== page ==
Kari Lake has rescinded her endorsement of an antisemitic Republican legislative candidate in Oklahoma after her support of a man who said “the Jews” are evidence that “evil exists” became a political firestorm.
Lake’s campaign spokesman Ross Trumble on Monday confirmed that the GOP gubernatorial candidate had withdrawn her endorsement of Jarrin Jackson, a far-right streamer who is running for a seat in the Oklahoma state Senate.
Trumble did not respond to follow-up questions, including how Lake endorsed a man whose bigotry had been covered in national and local media long before she publicly backed his campaign.
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The Jewish Community Relations Council of Greater Phoenix, which last week demanded she rescind her endorsement of Jackson, on Tuesday said that Lake’s “tepid renunciation is wholly insufficient.”
“Lake cannot be bothered to speak, or even tweet, even the slightest denunciation of Jackson, let alone his racism, homophobia and antisemitism. For someone who wants to be the head of our state government, Lake seems remarkably afraid to show any leadership,” the group said in a statement emailed to the Arizona Mirror.
On Saturday, the Lake campaign issued a statement to Axios Phoenix saying that she would rescind her endorsement “(i)f his reported comments are true.”
“I looked at Jarrin’s resume as (a) Combat Veteran in Afghanistan. It is impossible to dig into everything someone has said in their life,” Lake told the outlet.
Jackson had a lengthy history of saying antisemitic and anti-LGBTQ things online, both in videos and on his social media pages.
In February, after watching a right-wing documentary about enemies of Christianity, he criticized the film for not explicitly naming what is evil in the world.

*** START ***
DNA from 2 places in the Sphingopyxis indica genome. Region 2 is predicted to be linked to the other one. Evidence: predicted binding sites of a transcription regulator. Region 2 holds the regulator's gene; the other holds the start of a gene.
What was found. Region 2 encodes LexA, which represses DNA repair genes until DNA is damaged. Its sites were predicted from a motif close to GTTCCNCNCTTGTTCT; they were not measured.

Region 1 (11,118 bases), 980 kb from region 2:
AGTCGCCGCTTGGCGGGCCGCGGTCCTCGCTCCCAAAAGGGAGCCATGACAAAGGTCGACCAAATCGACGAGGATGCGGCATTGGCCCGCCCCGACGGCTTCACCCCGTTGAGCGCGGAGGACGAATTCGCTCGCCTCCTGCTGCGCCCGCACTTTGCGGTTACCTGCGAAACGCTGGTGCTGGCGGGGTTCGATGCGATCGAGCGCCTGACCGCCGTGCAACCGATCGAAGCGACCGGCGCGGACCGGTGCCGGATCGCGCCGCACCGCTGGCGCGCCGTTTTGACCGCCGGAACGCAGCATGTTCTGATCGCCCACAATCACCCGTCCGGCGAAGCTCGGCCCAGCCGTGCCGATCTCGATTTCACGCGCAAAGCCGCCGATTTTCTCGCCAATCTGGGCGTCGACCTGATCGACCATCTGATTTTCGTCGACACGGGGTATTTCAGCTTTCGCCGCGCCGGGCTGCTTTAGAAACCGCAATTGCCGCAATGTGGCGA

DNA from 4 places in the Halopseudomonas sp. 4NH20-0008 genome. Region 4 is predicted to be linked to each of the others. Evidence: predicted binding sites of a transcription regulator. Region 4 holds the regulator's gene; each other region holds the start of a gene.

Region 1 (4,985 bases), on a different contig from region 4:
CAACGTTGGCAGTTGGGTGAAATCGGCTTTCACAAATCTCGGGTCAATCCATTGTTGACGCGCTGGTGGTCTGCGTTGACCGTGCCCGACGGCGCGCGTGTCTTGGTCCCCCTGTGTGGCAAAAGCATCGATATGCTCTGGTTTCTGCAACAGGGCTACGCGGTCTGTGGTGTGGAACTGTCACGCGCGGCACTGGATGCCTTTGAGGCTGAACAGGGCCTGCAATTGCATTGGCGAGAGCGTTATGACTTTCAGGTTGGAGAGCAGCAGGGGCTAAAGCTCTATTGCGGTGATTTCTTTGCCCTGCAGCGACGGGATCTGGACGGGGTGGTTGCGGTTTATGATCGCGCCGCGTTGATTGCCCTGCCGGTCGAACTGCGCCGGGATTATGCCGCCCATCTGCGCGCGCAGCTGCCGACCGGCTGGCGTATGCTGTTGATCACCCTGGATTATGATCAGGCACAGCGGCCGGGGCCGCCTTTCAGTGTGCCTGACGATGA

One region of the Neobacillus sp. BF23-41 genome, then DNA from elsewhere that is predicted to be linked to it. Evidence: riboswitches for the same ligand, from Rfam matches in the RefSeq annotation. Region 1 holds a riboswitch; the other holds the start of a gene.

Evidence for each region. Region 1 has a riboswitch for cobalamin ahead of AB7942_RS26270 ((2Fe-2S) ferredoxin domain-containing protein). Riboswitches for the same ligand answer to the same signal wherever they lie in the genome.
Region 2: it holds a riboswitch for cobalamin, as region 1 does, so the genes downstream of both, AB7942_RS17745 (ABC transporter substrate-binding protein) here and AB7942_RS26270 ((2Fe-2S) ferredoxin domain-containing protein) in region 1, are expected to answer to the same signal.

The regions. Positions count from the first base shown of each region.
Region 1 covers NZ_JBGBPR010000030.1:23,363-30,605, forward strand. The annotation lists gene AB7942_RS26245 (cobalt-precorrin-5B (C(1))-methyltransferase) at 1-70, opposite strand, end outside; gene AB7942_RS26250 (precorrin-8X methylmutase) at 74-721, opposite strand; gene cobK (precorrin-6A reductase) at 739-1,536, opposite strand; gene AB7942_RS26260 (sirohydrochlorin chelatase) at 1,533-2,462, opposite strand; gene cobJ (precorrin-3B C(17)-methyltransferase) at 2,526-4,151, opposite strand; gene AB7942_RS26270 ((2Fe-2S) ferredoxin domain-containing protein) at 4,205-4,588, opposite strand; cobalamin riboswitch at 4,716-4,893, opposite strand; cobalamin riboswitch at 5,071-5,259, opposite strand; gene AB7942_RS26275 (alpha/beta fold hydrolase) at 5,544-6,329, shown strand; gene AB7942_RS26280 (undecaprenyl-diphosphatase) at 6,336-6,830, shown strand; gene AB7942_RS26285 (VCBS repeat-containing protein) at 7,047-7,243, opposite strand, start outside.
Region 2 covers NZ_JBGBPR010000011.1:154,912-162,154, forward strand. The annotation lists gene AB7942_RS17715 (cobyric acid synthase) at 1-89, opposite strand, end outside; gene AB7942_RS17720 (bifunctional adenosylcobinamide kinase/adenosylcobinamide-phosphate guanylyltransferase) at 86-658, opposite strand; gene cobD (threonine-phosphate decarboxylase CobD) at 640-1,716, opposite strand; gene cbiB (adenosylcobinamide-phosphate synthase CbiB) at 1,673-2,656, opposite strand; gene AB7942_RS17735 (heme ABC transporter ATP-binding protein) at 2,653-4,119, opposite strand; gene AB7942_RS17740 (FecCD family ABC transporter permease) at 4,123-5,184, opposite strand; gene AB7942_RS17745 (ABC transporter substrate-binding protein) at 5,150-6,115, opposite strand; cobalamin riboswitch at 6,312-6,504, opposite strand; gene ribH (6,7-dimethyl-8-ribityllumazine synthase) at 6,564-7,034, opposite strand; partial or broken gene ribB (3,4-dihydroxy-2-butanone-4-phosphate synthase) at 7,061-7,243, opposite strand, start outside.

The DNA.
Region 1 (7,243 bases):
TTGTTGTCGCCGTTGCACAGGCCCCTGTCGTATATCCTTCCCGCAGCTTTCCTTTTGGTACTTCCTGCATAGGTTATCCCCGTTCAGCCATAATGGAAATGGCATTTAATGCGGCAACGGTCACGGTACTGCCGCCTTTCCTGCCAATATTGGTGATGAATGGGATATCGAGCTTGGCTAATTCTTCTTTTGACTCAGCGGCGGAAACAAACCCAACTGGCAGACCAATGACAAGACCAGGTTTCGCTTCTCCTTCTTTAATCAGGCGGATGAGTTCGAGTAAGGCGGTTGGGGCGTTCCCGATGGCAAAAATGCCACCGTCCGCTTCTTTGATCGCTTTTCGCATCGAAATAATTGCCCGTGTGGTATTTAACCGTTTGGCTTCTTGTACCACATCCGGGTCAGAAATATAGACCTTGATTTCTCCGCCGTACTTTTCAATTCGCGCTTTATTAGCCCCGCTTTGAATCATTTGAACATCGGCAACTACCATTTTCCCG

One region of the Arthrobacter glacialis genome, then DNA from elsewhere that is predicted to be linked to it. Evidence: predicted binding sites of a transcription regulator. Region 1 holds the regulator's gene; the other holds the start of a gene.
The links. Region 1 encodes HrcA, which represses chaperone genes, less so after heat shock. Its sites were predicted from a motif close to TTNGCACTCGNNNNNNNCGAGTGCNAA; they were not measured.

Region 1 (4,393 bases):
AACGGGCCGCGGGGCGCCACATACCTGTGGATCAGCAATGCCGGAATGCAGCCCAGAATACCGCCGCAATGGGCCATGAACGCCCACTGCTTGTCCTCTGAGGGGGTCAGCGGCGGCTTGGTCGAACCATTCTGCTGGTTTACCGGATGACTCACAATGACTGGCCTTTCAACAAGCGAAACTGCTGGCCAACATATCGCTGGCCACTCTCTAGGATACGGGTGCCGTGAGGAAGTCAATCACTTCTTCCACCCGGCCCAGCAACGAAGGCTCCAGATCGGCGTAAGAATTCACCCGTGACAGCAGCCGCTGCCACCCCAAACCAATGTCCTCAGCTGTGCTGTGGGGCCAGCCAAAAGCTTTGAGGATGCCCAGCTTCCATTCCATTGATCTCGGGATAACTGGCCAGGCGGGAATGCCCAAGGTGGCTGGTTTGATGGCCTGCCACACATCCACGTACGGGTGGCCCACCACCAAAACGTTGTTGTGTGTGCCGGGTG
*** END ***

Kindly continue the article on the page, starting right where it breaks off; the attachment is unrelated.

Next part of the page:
“Outline & detail the evil…” Jackson wrote on Telegram, a social media platform popular among the far-right. “The Jews, Illuminati, Covid shots kill. Rothschilds. Communists. Woke pastors. Social gospel. Christ will chuck a bunch of stuff in the fire.”
Jackson has also endorsed a white nationalist and neo-Nazi conspiracy theory that is a variation on the so-called “great replacement” theory. The theory, also known as the Kalergi Plan, posits that global elites — especially Jewish people — are trying to rid the world of white people through immigration and interracial breeding.
He claimed that people who support American immigration are trying to wipe out white Christians.
“It’s not nativism. It’s common sense. But the real issue at the core here is that — I can’t believe no one else sees this. They want to get rid of white people because of their Christianity,” he said.
Jackson has also said that living an LGBTQ lifestyle is a “gateway to pedophilia.”
Lake’s endorsement of Jackson came only a few weeks after she publicly denounced a high-profile antisemite who was backing her campaign. Lake rejected the endorsement of Andrew Torba, who runs the far-right social media platform Gab, saying she “absolutely denounces bigotry in all its forms, especially anti-semitism.”
In publicly backing Jackson, Lake called him a “fighter” and a “patriot” who is attacked by “the Soros media” — an antisemitc reference to wealthy businessman and philanthropist George Soros, who is Jewish — because he is “over the target.”
Jackson has also been endorsed by Arizona GOP secretary of state nominee Mark Finchem and Republican state Sen. Wendy Rogers. Finchem, Rogers and Jackson all have hired Go Right Strategies, a Florida political consulting firm owned by Rogers’ nephew, for their campaigns.
As of mid-July, Lake had not hired Go Right Strategies; Trumble did not respond to a question about whether the Lake campaign had hired the firm in the weeks since the most recent campaign finance report was filed.
Lake won the Aug. 2 primary election, defeating wealthy developer Karrin Taylor Robson to earn the Republican nomination for governor. She faces Secretary of State Katie Hobbs, the Democratic nominee, in November.
A poll released last week that was commissioned by Fox News found Hobbs leading Lake by three percentage points.
***UPDATED: This story has been updated to include comments from the JCRC of Greater Phoenix.
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